New Favorite Book: Leaving Church
My Lenten discipline has been to read more; I'm trying to read a book a week. (This week I'll greatly surpass that, preparing for the seminary course I'm teaching, but those aren't books that are normally found in my "I wish I had time to read these" pile.)
I recently finished reading "Leaving Church: A Memoir of Faith" by Barbara Brown Taylor. Now, this woman can write or speak anything and it's worth listening to/reading. I AM NOT CONTEMPLATING LEAVING THE CHURCH, so don't panic. The book was recommended to me by several friends who are on leave or retiring, so I read it. And it's great. It may not have a strong hook for people who are not steeped in the church, or church work, or "get" what it means to pastor, but for us who do it's a great read.
Here's a quote:
"Most of us do not live holy lives, after all. We spend most of our time sitting in traffic, paying bills, and being irritated with one another. Yet every week we are invited to stop all of that for one hour at least. We are invited to participate in a great drama that has been going on without us for thousands of years, and one that will go on as long as there is a single player left standing." (p. 161)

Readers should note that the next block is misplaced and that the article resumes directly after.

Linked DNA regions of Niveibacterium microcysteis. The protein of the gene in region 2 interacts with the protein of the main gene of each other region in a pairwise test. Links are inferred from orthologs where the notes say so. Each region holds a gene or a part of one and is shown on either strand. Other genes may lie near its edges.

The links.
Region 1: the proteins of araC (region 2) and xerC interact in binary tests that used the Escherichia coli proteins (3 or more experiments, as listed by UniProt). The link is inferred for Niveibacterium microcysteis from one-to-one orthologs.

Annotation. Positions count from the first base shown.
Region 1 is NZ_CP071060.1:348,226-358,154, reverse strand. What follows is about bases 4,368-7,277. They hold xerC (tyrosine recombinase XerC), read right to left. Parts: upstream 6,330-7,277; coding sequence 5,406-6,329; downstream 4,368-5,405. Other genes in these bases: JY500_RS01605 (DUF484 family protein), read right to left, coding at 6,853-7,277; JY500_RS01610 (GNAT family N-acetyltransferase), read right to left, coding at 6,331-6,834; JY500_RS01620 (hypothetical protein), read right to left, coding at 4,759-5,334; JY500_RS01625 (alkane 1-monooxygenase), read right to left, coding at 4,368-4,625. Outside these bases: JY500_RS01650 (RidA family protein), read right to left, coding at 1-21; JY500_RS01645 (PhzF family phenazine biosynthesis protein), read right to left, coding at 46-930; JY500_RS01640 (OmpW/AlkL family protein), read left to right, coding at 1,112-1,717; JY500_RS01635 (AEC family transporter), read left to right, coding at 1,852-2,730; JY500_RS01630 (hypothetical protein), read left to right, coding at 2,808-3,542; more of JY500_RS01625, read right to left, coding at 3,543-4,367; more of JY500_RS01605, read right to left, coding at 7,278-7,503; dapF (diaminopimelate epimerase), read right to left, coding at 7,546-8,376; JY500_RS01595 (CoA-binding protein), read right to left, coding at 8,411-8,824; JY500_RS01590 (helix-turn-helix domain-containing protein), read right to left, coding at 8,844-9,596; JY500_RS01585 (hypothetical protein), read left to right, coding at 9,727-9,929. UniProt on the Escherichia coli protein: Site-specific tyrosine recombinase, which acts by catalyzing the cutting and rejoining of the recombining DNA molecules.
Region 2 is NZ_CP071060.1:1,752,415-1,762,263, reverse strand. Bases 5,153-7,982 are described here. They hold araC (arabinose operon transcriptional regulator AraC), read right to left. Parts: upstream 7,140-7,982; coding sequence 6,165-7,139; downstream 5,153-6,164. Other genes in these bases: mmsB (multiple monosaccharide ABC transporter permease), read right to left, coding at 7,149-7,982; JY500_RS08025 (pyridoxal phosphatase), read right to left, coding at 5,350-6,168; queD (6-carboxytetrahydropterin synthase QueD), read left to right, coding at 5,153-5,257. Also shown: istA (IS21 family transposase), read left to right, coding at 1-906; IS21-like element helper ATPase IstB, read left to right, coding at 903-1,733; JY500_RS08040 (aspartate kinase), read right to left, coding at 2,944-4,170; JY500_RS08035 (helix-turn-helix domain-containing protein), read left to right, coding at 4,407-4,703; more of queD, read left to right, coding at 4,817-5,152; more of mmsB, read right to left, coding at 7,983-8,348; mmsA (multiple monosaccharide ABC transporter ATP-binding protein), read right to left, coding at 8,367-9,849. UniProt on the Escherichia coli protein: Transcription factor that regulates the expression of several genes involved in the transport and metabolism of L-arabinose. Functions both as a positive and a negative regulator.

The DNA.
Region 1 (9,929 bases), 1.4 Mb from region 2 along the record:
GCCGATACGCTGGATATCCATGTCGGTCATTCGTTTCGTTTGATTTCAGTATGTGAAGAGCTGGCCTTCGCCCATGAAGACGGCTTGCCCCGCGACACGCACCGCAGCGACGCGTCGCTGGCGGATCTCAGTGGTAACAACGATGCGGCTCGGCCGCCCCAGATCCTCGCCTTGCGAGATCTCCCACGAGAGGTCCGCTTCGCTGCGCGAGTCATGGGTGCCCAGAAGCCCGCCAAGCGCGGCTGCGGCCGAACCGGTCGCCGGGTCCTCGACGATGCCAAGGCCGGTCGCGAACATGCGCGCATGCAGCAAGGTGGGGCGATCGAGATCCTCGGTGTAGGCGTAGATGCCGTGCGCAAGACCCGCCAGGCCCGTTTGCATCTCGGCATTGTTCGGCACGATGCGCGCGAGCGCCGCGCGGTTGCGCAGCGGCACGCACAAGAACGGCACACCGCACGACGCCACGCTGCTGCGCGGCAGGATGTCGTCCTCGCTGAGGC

I'm teaching a course for Theological Education for Emerging Ministries at LSPS this semester, a course on what it means to be the church, so this quote jumped out at me. As much as the church tries to be "counter-cultural" and "culturally relevant" at the same time, here's a reminder that when we gather on Sunday we GET to be abnormal for awhile, to leave normal at the door and just bask in being people of God. It's one hour of Sabbath in a world that doesn't allow us our full day, usually.
I find this to be true even as the worship leader, the one responsible for "everything" (and I'm REALLY good at taking that responsibility!). There are many things I do in the course of the week, all for the sake of the gospel, in my intention, at least. Some are more, some less, glamorous or meaningful. But in worship even I am someone different than I am the rest of the week. I do worship when I lead worship; I join my prayers with those of the congregation, I take my place at the table; I remember my baptism, I sing my heart out. For one hour life becomes a holy thing in a way that I know it's true. For one hour I remember that it doesn't really depend on me, theologically or practically. For one hour I take all the attention from God that I can get, and don't feel selfish or undeserving about it. Honestly, one hour can't possibly be enough; but mysteriously, it is.
Read the book; it would be better than reading my quotes from it. But I'll leave you with my favorite line:
"Salvation happens every time someone with a key uses it to open a door he could lock instead." (p. 115)